The recent worldwide outbreak of acute, severe hepatitis in young children across 16 countries prompted the World Health Organization to begin an investigation of its origin. Globally, up to 14 percent of the 450 children recently diagnosed from ages 1 month to 16 years old have required liver transplants.
In the U.S., following the issuance of a nationwide alert, the Centers for Disease Control and Prevention (CDC) is investigating 109 cases of children in 25 states treated for liver injury and liver failure, including five deaths and 15 liver transplants.
The outbreak serves as a stark reminder of the common misconception that children do not get liver disease. This misconception clearly can be deadly. In the U.S. each year, around 15,000 children are hospitalized with over 100 types of liver disease. An estimated 5 percent to 10 percent of children in the U.S. have nonalcoholic fatty liver disease (NAFLD). Up to half of those children have the more severe version of this disease — nonalcoholic steatohepatitis (NASH) — in which the buildup of fat leads to liver damage.
This prevalence has steadily risen over the past three decades. Many rare liver diseases are inherited genetically, but these diseases are so rare and receive so little research attention that the data are affected does not exist about how many children. Because of the integral role that the liver plays in the body, liver failure can require a liver transplant to save the child’s life — as has been the case for several of the children affected by the recent outbreak.
Today, more than 1.5 billion people across the globe have chronic liver disease, which causes more than 2 million deaths each year. No country or population is exempt. Globally, liver transplantation is the second-most common organ transplantation, yet less than 10 percent of total organ transplantation needs are met.
The tragic reality is that liver conditions are stigmatized, under-diagnosed, misdiagnosed, untreated and misunderstood. The result is high morbidity rates that could have been prevented. Clearly, many aspects of the story told about liver health need to be changed. Everyone — including children — is at risk for liver disease because everyone has a liver.
Autoimmune disorders can lead to liver disease, particularly in infants and children. Viruses, environmental toxins, and other factors can cause liver disease. The built environment and community access to nutritious food can contribute to liver disease. Still, many see liver disease as a consequence of deliberate choice.
I know this first-hand because the roots of my own liver disease started when I was diagnosed with inflammatory bowel disease at age 13. This progressed into an autoimmune liver disease called primary sclerosing cholangitis, or PSC. At 24, I was told I had only days to live, but my lifesaving liver transplant gave me the second chance that not every child will receive.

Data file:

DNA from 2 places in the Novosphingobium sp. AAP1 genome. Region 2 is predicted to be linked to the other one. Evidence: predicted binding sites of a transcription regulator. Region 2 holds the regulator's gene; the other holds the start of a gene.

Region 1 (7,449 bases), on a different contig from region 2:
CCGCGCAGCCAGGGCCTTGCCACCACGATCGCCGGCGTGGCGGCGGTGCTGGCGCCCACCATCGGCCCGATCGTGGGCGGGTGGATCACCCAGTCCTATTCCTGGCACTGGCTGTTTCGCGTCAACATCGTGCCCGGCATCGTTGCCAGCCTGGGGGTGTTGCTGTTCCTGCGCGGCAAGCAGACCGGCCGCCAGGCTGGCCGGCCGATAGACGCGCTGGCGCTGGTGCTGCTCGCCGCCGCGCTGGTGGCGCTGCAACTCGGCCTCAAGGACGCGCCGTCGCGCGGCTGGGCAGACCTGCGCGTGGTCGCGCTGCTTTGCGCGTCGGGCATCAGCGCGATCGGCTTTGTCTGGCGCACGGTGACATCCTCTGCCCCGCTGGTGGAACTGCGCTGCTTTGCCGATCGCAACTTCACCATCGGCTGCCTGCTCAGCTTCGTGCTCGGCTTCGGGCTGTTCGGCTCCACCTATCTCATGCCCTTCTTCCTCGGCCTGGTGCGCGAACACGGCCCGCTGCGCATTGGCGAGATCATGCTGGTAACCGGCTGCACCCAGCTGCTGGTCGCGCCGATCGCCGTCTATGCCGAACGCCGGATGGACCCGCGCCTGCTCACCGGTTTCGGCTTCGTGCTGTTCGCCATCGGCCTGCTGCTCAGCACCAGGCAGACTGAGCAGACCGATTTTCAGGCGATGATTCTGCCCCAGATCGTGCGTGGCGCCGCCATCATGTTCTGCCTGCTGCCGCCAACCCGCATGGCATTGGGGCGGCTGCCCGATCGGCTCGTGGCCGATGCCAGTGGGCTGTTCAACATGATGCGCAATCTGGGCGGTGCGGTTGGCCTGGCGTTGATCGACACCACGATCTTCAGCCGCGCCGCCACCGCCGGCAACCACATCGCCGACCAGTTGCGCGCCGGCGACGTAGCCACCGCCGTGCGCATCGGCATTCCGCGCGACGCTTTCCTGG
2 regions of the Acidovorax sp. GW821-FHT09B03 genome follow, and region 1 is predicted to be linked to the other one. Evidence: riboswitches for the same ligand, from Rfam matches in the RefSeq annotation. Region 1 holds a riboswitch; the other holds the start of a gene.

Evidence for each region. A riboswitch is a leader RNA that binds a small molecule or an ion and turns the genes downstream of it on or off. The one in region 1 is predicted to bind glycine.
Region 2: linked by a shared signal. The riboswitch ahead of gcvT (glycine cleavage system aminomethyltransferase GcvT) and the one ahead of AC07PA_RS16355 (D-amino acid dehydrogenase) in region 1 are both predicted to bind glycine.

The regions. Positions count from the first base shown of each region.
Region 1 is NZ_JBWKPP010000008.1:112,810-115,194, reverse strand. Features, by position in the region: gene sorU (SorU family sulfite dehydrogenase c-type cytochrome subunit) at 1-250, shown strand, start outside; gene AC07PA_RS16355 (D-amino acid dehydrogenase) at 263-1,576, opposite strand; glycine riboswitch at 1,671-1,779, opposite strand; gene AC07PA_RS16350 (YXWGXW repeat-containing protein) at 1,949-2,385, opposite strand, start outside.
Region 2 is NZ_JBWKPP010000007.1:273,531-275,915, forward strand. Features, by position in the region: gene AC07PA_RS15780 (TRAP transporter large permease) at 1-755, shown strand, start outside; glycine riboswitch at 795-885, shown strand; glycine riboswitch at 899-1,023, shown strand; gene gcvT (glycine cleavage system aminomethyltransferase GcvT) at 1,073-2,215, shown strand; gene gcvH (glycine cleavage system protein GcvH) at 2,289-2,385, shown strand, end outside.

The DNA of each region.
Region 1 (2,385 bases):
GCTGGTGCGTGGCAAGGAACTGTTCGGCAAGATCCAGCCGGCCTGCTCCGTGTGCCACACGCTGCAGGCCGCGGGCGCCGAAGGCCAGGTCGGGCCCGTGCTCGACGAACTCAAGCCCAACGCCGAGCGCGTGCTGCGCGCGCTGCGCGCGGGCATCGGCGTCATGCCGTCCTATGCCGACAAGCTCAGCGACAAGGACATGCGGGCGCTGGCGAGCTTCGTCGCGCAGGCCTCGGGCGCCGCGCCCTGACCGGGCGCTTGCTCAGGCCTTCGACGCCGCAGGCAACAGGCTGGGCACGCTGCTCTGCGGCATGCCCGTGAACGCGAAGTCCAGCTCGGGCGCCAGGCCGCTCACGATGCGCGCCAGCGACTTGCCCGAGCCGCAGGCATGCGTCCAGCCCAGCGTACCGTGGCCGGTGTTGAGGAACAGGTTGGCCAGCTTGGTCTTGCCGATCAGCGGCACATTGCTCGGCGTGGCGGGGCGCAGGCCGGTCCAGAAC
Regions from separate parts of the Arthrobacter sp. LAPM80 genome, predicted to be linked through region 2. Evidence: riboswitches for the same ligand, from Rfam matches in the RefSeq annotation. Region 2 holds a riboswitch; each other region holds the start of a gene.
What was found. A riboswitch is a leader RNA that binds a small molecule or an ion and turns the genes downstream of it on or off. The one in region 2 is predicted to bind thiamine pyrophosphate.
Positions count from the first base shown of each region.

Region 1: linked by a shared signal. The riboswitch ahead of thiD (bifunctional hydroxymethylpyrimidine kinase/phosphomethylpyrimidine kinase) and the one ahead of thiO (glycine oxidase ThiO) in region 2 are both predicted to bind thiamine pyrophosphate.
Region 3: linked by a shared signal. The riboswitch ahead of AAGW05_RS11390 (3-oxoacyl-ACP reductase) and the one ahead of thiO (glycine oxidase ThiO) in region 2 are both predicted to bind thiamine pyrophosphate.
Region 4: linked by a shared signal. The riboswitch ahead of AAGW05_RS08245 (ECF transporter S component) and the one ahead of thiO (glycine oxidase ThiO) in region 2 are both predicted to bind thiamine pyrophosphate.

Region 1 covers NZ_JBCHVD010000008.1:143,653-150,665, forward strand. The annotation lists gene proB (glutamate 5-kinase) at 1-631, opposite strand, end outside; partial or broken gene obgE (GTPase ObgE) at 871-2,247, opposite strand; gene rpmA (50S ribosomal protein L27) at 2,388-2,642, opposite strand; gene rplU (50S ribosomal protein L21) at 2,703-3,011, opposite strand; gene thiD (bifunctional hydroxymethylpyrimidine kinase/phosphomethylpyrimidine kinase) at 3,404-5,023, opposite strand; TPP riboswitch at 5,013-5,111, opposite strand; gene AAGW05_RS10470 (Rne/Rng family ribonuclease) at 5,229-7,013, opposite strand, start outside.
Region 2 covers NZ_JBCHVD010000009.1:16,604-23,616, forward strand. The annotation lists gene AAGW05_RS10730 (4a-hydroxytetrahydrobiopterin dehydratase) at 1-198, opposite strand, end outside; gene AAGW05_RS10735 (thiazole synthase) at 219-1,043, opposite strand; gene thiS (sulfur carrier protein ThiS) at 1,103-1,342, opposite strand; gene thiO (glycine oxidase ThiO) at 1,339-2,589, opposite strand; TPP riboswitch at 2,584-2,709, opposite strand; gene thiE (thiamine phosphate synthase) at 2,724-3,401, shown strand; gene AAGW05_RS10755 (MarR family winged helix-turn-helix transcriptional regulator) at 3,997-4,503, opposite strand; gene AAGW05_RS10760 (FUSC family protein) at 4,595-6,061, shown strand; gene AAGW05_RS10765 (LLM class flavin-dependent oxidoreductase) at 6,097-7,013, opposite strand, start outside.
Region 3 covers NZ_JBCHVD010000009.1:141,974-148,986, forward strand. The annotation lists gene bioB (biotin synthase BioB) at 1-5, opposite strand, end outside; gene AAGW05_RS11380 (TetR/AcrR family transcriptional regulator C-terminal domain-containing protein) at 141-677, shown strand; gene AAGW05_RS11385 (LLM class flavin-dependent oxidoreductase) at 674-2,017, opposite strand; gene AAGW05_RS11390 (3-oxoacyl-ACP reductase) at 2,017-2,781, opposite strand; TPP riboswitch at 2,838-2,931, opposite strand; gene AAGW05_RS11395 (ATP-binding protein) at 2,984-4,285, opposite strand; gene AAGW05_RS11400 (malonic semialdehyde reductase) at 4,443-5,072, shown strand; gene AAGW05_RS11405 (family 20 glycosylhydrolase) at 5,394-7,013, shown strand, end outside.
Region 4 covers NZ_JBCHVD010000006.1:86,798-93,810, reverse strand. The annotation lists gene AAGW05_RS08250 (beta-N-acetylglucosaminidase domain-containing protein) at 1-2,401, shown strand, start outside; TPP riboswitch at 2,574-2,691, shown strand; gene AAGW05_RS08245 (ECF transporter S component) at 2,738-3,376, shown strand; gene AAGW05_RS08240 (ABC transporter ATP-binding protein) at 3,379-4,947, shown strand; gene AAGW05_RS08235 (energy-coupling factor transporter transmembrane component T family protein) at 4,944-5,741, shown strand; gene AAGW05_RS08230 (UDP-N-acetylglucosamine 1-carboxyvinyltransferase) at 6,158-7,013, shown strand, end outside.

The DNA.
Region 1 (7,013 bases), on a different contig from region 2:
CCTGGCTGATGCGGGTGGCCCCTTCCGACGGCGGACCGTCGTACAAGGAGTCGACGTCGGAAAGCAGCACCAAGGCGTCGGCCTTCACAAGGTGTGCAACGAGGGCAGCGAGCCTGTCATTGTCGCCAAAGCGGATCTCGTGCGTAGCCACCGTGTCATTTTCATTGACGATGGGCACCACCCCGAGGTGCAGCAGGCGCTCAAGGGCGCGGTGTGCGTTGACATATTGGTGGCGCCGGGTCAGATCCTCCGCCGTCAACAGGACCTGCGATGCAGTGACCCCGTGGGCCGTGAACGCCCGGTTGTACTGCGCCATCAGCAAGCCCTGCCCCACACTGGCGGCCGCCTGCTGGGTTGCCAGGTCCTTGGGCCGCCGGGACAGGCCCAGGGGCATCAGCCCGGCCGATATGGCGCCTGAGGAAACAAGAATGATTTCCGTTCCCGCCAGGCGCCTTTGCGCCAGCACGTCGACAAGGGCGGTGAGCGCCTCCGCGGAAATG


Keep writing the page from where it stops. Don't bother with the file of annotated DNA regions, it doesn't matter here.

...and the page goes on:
I launched Global Liver Institute in 2014 with the hope that no one else has to go through the same arduous process of diagnosis and care for liver disease as I did. As president and CEO of the organization, I work with foundations and institutional partners worldwide to improve awareness, education, research, clinical care pathways and policies that impact liver health.
Globally, up to 90 percent of liver disease is driven by preventable causes, yet chronic liver damage has risen to the 11th leading cause of death. Transformation of liver health falls staunchly in the realm of public health, which focuses on this necessary prevention.
The world must prioritize liver health as a public health issue. That is why I launched the global Liver Health is Public Health campaign this year. Liver health is tied closely to food policy, to vaccination access, to the built environment, to air quality, and to much more; as a result, it is time to activate the robust array of public health tools.
Public health measures such as surveillance networks will allow experts to evaluate patterns in liver health — such as the current outbreak — and respond accordingly. Measures such as screening standards will help providers identify liver disease in its earliest stages so that patients have a chance to regain their health. Measures at the systems level, such as health promotion campaigns and urban design, will create communities of people who know how to take care of their livers and have the tools necessary to do so.
In everything from global and federal policies to funding and attention within health systems, the possibility for positive change is enormous. The trajectories of liver disease for millions around the world can — and must — be altered for the better. To start, people need to believe that liver disease is an issue deserving investment of significant time and resources.
This public health crisis of widespread, unacknowledged liver disease affects me and the millions like me whose lives are affected by liver disease, as well as our loved ones and colleagues. It is time to change the story.
Donna R. Cryer, J.D., is the founder, president and CEO of the Global Liver Institute and the recipient of the 2021 Global Genes RARE Champions of Hope Founder’s Award and the 2021 American Association for the Study of The Liver Distinguished Advocacy Service Award. She serves on the boards of directors of the Council of Medical Specialty Societies, Sibley Memorial Hospital/Johns Hopkins Medicine, the Innovation and Value Initiative and the Clinical Trials Transformations Initiative.